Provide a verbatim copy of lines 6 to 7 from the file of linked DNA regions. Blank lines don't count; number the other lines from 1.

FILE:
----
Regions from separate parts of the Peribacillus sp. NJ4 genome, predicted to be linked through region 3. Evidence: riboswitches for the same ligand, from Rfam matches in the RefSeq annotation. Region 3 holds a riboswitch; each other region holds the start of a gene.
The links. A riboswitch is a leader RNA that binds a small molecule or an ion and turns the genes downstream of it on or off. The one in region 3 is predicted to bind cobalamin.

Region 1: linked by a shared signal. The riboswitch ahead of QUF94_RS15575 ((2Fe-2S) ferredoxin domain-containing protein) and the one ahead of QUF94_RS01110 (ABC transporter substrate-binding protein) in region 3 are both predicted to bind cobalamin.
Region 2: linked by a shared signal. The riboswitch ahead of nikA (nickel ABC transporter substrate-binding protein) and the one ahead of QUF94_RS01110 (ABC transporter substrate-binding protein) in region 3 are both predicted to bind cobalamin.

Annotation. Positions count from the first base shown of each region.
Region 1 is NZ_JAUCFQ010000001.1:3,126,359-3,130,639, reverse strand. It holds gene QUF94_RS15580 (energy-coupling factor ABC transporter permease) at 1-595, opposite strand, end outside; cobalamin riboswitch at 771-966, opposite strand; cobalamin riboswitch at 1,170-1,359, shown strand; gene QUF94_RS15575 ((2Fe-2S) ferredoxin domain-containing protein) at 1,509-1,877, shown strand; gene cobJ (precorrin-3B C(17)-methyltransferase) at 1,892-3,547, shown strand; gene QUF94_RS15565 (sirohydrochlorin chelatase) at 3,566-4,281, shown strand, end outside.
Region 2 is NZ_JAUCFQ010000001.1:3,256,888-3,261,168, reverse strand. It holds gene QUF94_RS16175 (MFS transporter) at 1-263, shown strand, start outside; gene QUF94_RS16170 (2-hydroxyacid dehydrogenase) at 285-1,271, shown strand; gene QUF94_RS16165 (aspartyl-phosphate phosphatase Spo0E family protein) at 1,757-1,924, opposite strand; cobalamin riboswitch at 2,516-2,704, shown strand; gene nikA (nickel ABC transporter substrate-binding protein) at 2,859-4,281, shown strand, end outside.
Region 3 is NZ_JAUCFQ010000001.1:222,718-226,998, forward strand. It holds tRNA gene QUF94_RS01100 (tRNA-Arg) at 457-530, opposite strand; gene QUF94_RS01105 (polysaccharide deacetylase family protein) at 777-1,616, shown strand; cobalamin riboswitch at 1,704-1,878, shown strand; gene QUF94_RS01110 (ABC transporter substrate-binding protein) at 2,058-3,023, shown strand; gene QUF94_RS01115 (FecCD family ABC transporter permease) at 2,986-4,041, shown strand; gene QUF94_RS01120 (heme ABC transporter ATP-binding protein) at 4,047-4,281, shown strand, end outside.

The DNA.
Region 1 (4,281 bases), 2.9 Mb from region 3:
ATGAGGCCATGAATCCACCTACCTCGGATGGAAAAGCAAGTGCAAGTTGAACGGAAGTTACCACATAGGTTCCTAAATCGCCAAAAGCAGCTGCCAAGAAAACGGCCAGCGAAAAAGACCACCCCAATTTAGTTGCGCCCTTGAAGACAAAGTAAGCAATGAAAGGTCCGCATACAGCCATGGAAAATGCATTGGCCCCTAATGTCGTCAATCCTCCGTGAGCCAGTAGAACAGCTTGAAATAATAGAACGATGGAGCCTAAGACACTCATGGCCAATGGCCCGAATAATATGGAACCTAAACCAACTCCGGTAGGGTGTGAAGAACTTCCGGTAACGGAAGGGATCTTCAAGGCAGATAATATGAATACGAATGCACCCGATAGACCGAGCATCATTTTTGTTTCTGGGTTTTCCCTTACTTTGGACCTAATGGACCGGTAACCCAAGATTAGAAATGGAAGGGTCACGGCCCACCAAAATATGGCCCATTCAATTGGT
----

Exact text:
Region 1 is NZ_JAUCFQ010000001.1:3,126,359-3,130,639, reverse strand. It holds gene QUF94_RS15580 (energy-coupling factor ABC transporter permease) at 1-595, opposite strand, end outside; cobalamin riboswitch at 771-966, opposite strand; cobalamin riboswitch at 1,170-1,359, shown strand; gene QUF94_RS15575 ((2Fe-2S) ferredoxin domain-containing protein) at 1,509-1,877, shown strand; gene cobJ (precorrin-3B C(17)-methyltransferase) at 1,892-3,547, shown strand; gene QUF94_RS15565 (sirohydrochlorin chelatase) at 3,566-4,281, shown strand, end outside.
Region 2 is NZ_JAUCFQ010000001.1:3,256,888-3,261,168, reverse strand. It holds gene QUF94_RS16175 (MFS transporter) at 1-263, shown strand, start outside; gene QUF94_RS16170 (2-hydroxyacid dehydrogenase) at 285-1,271, shown strand; gene QUF94_RS16165 (aspartyl-phosphate phosphatase Spo0E family protein) at 1,757-1,924, opposite strand; cobalamin riboswitch at 2,516-2,704, shown strand; gene nikA (nickel ABC transporter substrate-binding protein) at 2,859-4,281, shown strand, end outside.